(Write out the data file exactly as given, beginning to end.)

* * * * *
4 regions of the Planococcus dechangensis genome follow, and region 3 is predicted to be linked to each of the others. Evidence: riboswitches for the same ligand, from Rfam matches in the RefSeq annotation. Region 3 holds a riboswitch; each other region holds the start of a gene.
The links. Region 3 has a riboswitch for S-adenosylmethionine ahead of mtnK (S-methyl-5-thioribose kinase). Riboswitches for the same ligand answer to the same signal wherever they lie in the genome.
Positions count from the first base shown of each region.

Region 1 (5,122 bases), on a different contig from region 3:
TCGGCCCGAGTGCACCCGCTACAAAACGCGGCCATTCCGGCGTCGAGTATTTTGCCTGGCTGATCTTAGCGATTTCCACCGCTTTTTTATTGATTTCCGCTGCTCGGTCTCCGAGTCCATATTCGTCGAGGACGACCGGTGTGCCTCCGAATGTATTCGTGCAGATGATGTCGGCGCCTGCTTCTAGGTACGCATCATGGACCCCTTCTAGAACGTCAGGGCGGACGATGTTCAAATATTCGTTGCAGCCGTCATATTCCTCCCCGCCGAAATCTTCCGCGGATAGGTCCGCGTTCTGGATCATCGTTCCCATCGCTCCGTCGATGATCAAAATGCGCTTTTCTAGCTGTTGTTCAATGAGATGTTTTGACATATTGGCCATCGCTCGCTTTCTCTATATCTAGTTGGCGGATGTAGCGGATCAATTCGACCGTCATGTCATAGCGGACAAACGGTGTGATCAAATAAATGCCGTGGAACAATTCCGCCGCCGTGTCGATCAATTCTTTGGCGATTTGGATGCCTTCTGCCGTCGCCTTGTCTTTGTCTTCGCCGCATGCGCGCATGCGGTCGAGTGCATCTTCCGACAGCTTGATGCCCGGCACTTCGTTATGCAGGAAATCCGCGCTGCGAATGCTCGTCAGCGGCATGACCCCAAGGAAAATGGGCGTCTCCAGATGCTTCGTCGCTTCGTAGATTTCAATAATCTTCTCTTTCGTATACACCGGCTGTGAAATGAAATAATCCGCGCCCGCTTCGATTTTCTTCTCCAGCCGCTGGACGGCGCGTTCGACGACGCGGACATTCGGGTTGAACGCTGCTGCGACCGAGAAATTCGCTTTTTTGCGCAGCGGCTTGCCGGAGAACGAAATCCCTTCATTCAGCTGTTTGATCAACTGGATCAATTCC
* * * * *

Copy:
4 regions of the Planococcus dechangensis genome follow, and region 3 is predicted to be linked to each of the others. Evidence: riboswitches for the same ligand, from Rfam matches in the RefSeq annotation. Region 3 holds a riboswitch; each other region holds the start of a gene.
The links. Region 3 has a riboswitch for S-adenosylmethionine ahead of mtnK (S-methyl-5-thioribose kinase). Riboswitches for the same ligand answer to the same signal wherever they lie in the genome.
Positions count from the first base shown of each region.

Region 1 (5,122 bases), on a different contig from region 3:
TCGGCCCGAGTGCACCCGCTACAAAACGCGGCCATTCCGGCGTCGAGTATTTTGCCTGGCTGATCTTAGCGATTTCCACCGCTTTTTTATTGATTTCCGCTGCTCGGTCTCCGAGTCCATATTCGTCGAGGACGACCGGTGTGCCTCCGAATGTATTCGTGCAGATGATGTCGGCGCCTGCTTCTAGGTACGCATCATGGACCCCTTCTAGAACGTCAGGGCGGACGATGTTCAAATATTCGTTGCAGCCGTCATATTCCTCCCCGCCGAAATCTTCCGCGGATAGGTCCGCGTTCTGGATCATCGTTCCCATCGCTCCGTCGATGATCAAAATGCGCTTTTCTAGCTGTTGTTCAATGAGATGTTTTGACATATTGGCCATCGCTCGCTTTCTCTATATCTAGTTGGCGGATGTAGCGGATCAATTCGACCGTCATGTCATAGCGGACAAACGGTGTGATCAAATAAATGCCGTGGAACAATTCCGCCGCCGTGTCGATCAATTCTTTGGCGATTTGGATGCCTTCTGCCGTCGCCTTGTCTTTGTCTTCGCCGCATGCGCGCATGCGGTCGAGTGCATCTTCCGACAGCTTGATGCCCGGCACTTCGTTATGCAGGAAATCCGCGCTGCGAATGCTCGTCAGCGGCATGACCCCAAGGAAAATGGGCGTCTCCAGATGCTTCGTCGCTTCGTAGATTTCAATAATCTTCTCTTTCGTATACACCGGCTGTGAAATGAAATAATCCGCGCCCGCTTCGATTTTCTTCTCCAGCCGCTGGACGGCGCGTTCGACGACGCGGACATTCGGGTTGAACGCTGCTGCGACCGAGAAATTCGCTTTTTTGCGCAGCGGCTTGCCGGAGAACGAAATCCCTTCATTCAGCTGTTTGATCAACTGGATCAATTCC